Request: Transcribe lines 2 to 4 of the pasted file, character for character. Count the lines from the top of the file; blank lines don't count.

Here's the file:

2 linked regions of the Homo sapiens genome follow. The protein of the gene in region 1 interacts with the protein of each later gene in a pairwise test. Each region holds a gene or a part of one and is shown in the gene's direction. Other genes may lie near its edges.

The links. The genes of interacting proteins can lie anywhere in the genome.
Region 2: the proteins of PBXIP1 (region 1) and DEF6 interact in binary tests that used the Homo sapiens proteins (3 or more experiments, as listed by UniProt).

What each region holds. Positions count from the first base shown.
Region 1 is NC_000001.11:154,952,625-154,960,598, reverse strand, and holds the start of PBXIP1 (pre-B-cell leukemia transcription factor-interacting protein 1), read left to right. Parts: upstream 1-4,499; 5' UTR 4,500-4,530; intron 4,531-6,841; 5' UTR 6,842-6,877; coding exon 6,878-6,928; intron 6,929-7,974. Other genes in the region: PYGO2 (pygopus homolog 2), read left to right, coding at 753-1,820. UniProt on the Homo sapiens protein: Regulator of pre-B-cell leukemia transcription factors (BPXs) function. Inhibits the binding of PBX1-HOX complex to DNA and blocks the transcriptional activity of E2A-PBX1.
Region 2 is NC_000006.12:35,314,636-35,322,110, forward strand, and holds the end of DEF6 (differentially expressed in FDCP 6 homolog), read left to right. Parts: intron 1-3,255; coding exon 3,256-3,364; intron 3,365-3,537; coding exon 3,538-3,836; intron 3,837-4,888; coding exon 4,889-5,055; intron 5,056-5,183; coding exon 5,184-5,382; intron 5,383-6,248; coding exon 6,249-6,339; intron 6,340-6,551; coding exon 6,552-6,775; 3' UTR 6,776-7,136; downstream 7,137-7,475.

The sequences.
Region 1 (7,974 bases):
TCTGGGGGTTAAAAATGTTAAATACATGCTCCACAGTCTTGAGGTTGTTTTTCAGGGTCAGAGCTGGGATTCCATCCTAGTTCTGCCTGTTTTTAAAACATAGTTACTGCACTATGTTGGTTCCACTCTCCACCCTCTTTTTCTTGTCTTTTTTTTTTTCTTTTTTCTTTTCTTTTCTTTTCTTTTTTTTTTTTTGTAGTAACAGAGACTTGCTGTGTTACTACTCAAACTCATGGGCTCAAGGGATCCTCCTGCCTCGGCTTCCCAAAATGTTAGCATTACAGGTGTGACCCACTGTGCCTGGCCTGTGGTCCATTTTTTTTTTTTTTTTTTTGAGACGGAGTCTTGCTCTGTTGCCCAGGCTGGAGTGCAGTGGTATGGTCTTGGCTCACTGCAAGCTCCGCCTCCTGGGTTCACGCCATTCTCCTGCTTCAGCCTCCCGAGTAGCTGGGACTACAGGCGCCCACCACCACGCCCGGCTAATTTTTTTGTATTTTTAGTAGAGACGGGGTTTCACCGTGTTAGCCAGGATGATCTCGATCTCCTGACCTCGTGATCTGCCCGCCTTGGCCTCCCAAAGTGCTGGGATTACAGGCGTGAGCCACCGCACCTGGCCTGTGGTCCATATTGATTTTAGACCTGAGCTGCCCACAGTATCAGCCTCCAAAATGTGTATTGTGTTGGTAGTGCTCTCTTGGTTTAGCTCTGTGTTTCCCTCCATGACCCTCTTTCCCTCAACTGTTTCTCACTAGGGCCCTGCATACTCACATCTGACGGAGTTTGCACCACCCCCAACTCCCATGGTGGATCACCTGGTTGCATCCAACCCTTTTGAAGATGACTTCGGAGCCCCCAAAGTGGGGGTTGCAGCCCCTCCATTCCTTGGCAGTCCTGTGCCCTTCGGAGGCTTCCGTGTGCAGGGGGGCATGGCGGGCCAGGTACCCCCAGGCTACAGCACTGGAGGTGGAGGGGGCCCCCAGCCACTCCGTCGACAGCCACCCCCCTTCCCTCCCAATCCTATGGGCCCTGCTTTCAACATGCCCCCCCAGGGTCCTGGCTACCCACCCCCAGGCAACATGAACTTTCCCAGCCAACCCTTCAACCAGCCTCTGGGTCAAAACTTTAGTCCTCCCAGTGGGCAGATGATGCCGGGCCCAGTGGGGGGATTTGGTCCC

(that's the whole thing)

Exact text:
The links. The genes of interacting proteins can lie anywhere in the genome.
Region 2: the proteins of PBXIP1 (region 1) and DEF6 interact in binary tests that used the Homo sapiens proteins (3 or more experiments, as listed by UniProt).

What each region holds. Positions count from the first base shown.